In an era of newspaper closings and reporter layoffs, there has been one significant bright spot: an explosion of local, nonpartisan, nonprofit journalism enterprises focused on the kinds of accountability reporting that protects taxpayers and enriches democracy.
Some background. As newspapers contracted, former journalists and concerned citizens worried that the watchdog functions of journalism might be neglected. It was a valid fear. The number of newspaper reporters is now at the level it was before Watergate. The number of journalists covering state legislatures has declined by a third (while state spending has risen 20 percent). For all the benefits of the digital economy, commercial media organizations—off-line and on—have found it difficult to fund the expensive, labor-intensive journalism that covers city hall, schools, and other important public institutions and issues.
But in many communities, social entrepreneurs have tried to fill the gaps. Some created national reporting organizations such as ProPublica, which already has won two Pulitzer Prizes. Some focused on local reporting, such as the Texas Tribune or Minnpost, California Watch or New Jersey Spotlight. In a recent report by the Federal Communications Commission, John Hood, head of the market-oriented John Locke Foundation in North Carolina, said he was skeptical that commercial markets alone will fill the gaps in local accountability reporting: “When you get to the state and local level, the collapse of the traditional business models imperils the delivery of sufficient public interest journalism—and we do believe that donor driven journalism can be a very important model.”
These nonprofit news organizations have tried different approaches but shared one characteristic: none asked for government bailouts or grants.
Instead, they set themselves up as private, independent, nonpartisan, nonprofit entities. This seemed a relatively uncontroversial path, since media operations have been setting up as nonprofit entities for years. Among the more well-known nonprofit media companies are National Geographic, The Associated Press, and Consumer Reports. And they have spanned the ideological spectrum from The American Spectator to Mother Jones. Even conservative provocateur James O’Keefe’s operation was approved as a nonprofit. If anything, most of the new nonprofit news organizations that have been delayed are less ideological than the ones already established.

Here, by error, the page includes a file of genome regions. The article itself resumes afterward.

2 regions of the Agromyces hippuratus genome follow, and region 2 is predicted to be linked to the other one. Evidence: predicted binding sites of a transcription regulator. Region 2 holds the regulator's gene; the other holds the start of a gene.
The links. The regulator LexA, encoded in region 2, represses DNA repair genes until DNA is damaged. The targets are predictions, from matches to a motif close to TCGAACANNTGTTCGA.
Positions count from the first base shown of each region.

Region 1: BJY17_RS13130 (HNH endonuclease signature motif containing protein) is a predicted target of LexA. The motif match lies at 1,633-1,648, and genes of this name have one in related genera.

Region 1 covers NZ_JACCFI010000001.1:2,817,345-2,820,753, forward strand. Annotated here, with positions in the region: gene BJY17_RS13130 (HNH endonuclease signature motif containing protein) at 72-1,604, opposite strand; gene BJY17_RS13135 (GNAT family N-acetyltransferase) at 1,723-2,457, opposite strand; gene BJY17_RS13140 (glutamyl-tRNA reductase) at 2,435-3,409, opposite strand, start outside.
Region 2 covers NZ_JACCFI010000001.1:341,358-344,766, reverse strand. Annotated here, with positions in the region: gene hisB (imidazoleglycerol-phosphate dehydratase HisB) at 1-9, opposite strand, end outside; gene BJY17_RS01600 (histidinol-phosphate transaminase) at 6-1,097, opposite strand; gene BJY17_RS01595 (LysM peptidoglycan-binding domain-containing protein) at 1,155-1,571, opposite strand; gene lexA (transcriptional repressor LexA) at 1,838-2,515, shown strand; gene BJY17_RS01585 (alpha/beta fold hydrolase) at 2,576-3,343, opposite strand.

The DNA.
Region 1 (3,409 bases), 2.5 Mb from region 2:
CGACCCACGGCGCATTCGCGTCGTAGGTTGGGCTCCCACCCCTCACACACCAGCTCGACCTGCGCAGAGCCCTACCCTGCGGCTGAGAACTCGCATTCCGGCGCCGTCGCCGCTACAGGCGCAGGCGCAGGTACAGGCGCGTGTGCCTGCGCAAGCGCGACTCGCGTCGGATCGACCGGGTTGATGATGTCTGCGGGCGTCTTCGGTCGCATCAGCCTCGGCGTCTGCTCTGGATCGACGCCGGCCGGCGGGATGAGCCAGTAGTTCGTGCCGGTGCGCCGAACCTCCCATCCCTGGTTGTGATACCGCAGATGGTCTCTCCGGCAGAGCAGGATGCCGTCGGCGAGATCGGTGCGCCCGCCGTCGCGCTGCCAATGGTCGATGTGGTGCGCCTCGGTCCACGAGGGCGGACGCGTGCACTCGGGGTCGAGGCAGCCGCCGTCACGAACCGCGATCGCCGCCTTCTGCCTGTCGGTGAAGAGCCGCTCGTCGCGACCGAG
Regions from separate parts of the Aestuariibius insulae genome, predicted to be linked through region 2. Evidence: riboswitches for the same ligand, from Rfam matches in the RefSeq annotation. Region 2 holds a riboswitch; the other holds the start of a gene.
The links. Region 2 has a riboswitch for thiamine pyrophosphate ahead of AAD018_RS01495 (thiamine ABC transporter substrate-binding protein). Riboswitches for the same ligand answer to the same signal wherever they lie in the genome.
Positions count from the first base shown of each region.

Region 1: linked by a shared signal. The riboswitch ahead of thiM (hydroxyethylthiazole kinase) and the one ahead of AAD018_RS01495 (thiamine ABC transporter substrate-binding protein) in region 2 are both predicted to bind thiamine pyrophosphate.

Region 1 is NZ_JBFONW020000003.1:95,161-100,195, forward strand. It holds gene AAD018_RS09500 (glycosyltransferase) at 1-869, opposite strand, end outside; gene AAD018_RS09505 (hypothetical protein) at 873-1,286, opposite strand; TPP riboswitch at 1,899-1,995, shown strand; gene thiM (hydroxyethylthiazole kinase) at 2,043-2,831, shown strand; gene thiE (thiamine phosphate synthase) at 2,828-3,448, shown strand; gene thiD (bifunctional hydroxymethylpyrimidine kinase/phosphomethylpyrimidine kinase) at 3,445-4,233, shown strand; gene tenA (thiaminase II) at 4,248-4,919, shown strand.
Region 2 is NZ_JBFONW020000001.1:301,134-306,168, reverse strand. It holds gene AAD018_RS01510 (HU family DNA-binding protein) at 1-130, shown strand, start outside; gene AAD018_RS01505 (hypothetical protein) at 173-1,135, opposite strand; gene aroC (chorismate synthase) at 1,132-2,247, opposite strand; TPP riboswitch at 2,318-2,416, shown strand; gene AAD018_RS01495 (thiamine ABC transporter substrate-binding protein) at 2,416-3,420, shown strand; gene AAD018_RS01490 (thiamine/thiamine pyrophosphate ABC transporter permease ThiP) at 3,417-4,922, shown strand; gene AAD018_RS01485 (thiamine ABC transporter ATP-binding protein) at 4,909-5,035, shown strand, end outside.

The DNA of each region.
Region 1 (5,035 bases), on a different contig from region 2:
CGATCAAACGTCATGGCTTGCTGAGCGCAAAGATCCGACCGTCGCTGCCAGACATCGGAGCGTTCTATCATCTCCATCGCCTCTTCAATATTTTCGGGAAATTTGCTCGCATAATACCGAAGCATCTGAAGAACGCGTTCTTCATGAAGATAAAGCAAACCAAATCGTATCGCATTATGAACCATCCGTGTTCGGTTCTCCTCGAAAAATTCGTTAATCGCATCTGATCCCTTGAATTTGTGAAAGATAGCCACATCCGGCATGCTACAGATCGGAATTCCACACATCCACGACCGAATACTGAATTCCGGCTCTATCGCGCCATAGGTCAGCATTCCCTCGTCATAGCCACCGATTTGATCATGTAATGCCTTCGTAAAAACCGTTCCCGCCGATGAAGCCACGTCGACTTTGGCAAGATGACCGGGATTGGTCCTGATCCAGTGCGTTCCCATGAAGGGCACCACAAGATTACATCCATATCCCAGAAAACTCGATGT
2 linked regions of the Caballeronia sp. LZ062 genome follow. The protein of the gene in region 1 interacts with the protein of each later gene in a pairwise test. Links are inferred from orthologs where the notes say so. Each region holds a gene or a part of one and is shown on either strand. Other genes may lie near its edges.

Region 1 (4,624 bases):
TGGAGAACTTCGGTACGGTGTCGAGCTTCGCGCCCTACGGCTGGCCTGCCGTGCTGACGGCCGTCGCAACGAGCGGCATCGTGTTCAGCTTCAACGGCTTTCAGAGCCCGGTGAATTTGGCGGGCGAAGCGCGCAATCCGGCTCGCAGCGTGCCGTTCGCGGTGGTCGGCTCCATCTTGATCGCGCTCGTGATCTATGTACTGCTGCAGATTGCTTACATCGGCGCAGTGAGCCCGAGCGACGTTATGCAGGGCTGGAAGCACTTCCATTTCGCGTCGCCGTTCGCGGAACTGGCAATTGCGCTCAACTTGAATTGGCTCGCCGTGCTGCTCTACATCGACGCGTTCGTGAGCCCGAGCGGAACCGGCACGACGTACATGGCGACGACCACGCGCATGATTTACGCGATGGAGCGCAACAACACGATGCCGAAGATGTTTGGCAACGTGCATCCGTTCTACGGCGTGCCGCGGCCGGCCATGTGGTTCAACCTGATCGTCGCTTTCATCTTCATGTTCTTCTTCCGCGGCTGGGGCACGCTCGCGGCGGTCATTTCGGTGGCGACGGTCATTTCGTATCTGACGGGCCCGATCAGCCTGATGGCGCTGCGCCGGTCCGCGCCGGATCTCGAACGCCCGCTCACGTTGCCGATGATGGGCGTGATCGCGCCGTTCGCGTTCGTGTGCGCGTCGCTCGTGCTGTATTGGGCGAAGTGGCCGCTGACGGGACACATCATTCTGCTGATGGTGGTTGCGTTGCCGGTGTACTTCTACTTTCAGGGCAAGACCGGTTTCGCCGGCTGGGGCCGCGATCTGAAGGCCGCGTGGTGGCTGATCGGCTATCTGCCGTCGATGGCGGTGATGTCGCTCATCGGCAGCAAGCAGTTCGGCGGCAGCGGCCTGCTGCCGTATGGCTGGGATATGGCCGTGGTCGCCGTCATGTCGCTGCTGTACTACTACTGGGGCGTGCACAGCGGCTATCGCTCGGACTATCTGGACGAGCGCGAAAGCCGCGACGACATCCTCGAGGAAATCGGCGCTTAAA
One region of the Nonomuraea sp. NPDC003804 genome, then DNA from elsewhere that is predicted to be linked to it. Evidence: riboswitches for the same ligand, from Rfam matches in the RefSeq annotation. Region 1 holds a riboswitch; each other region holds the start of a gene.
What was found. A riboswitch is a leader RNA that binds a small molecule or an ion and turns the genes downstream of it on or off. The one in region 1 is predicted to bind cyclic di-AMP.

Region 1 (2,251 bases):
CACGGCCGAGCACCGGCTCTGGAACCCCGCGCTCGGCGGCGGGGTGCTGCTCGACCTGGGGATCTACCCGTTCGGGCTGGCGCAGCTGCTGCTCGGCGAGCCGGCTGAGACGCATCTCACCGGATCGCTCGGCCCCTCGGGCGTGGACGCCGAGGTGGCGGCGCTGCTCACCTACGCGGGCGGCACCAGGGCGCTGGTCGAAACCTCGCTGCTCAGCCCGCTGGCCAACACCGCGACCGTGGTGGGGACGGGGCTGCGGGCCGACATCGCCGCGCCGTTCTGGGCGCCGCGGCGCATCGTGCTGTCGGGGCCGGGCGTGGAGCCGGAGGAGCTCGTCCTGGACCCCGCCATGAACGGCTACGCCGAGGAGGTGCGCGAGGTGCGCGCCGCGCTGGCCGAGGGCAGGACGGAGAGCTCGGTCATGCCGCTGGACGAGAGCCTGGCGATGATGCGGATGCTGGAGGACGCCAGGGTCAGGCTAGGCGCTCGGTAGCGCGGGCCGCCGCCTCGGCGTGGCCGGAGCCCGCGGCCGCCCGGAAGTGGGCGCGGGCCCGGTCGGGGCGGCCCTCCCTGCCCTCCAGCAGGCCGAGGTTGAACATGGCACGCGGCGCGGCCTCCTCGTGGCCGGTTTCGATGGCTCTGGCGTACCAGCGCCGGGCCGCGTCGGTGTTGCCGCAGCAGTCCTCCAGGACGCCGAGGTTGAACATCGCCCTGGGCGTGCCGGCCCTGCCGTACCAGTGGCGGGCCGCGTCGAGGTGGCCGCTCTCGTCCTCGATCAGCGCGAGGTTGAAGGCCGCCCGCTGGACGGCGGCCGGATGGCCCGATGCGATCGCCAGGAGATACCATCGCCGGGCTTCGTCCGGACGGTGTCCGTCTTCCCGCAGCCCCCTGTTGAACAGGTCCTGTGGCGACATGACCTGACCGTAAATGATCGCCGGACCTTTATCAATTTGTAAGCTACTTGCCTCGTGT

So, the nonprofit media world has gone from puzzled to frightened by the IRS’s behavior of late. According to the Chronicle of Philanthropy, the San Francisco Public Press has been waiting since January of 2010 for approval of its tax-exempt status. The Lens in New Orleans has waited more than a year, and the Investigative News Network, a consortium of journalism outlets, has been waiting since July 2010. This prompted Kevin Davis, the INN’s executive director, to say at a recent FCC hearing that the IRS delays are “suppressing new start-up journalism nonprofits,” noting that some outlets have lost grants as a result of not having tax-exempt status.
Brant Houston, chair of the INN board, told CJR’s Ryan Chittum, “Some of these new nonprofit newsrooms could go under waiting for this, because it’s difficult to get donations if you don’t have the status.” Indeed, CJR recounts how the El Paso Community bought a dying for-profit newspaper to turn it a nonprofit watchdog, but their lawyers have told them not to publish any articles because it doesn’t yet have its tax-exempt status.
The IRS has said that it has begun bundling applications, and taking more time, because the new entities may set new precedents. The generous interpretation is that the IRS is aware of how crucially important the rise of nonprofit journalism has been and wants to create a clear, reasonable set of rules that will enable them to thrive. But these new applications appear to be just like the ones routinely approved in earlier years, so it is hard to be generous.
The delays are not the only troubling signs, though. Some outlets within the Investigative News Network have been told that until they get tax-exempt approval they should not accept advertising. The IRS has in the past said that advertising could be taxed (as unrelated business income) but could certainly be accepted. If the IRS reverses course and says that advertising isn’t allowed at all, or severely restricts its use, that will be a serious blow to those trying to develop sustainable business models. For instance, MinnPost, one of the most respected of the new outfits, gets a quarter of its revenue from advertising and sponsorships. Voice of San Diego, another standout, earns income by providing news to the local NBC TV news affiliate, a model encouraged by the FCC.